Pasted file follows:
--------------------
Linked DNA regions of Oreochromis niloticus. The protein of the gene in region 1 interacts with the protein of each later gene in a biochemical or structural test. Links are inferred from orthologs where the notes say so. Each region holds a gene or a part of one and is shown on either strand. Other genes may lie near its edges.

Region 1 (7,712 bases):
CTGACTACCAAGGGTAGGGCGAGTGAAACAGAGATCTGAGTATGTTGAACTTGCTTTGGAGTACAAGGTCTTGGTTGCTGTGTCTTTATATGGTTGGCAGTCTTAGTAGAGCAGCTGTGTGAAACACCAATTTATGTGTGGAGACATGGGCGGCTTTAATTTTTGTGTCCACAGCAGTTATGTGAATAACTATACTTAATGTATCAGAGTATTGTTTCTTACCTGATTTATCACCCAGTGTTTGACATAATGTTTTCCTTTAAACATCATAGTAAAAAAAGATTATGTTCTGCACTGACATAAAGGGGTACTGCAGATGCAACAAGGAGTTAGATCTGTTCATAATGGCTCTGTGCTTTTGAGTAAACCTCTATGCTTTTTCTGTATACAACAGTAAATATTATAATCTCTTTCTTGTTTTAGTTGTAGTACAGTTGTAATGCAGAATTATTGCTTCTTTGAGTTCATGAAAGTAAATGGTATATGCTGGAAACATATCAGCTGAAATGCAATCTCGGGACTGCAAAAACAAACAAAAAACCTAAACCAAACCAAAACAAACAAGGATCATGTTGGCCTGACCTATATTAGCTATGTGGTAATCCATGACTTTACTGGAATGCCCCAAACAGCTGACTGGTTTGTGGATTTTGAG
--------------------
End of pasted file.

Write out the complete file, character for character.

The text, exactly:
Linked DNA regions of Oreochromis niloticus. The protein of the gene in region 1 interacts with the protein of each later gene in a biochemical or structural test. Links are inferred from orthologs where the notes say so. Each region holds a gene or a part of one and is shown on either strand. Other genes may lie near its edges.

Region 1 (7,712 bases):
CTGACTACCAAGGGTAGGGCGAGTGAAACAGAGATCTGAGTATGTTGAACTTGCTTTGGAGTACAAGGTCTTGGTTGCTGTGTCTTTATATGGTTGGCAGTCTTAGTAGAGCAGCTGTGTGAAACACCAATTTATGTGTGGAGACATGGGCGGCTTTAATTTTTGTGTCCACAGCAGTTATGTGAATAACTATACTTAATGTATCAGAGTATTGTTTCTTACCTGATTTATCACCCAGTGTTTGACATAATGTTTTCCTTTAAACATCATAGTAAAAAAAGATTATGTTCTGCACTGACATAAAGGGGTACTGCAGATGCAACAAGGAGTTAGATCTGTTCATAATGGCTCTGTGCTTTTGAGTAAACCTCTATGCTTTTTCTGTATACAACAGTAAATATTATAATCTCTTTCTTGTTTTAGTTGTAGTACAGTTGTAATGCAGAATTATTGCTTCTTTGAGTTCATGAAAGTAAATGGTATATGCTGGAAACATATCAGCTGAAATGCAATCTCGGGACTGCAAAAACAAACAAAAAACCTAAACCAAACCAAAACAAACAAGGATCATGTTGGCCTGACCTATATTAGCTATGTGGTAATCCATGACTTTACTGGAATGCCCCAAACAGCTGACTGGTTTGTGGATTTTGAG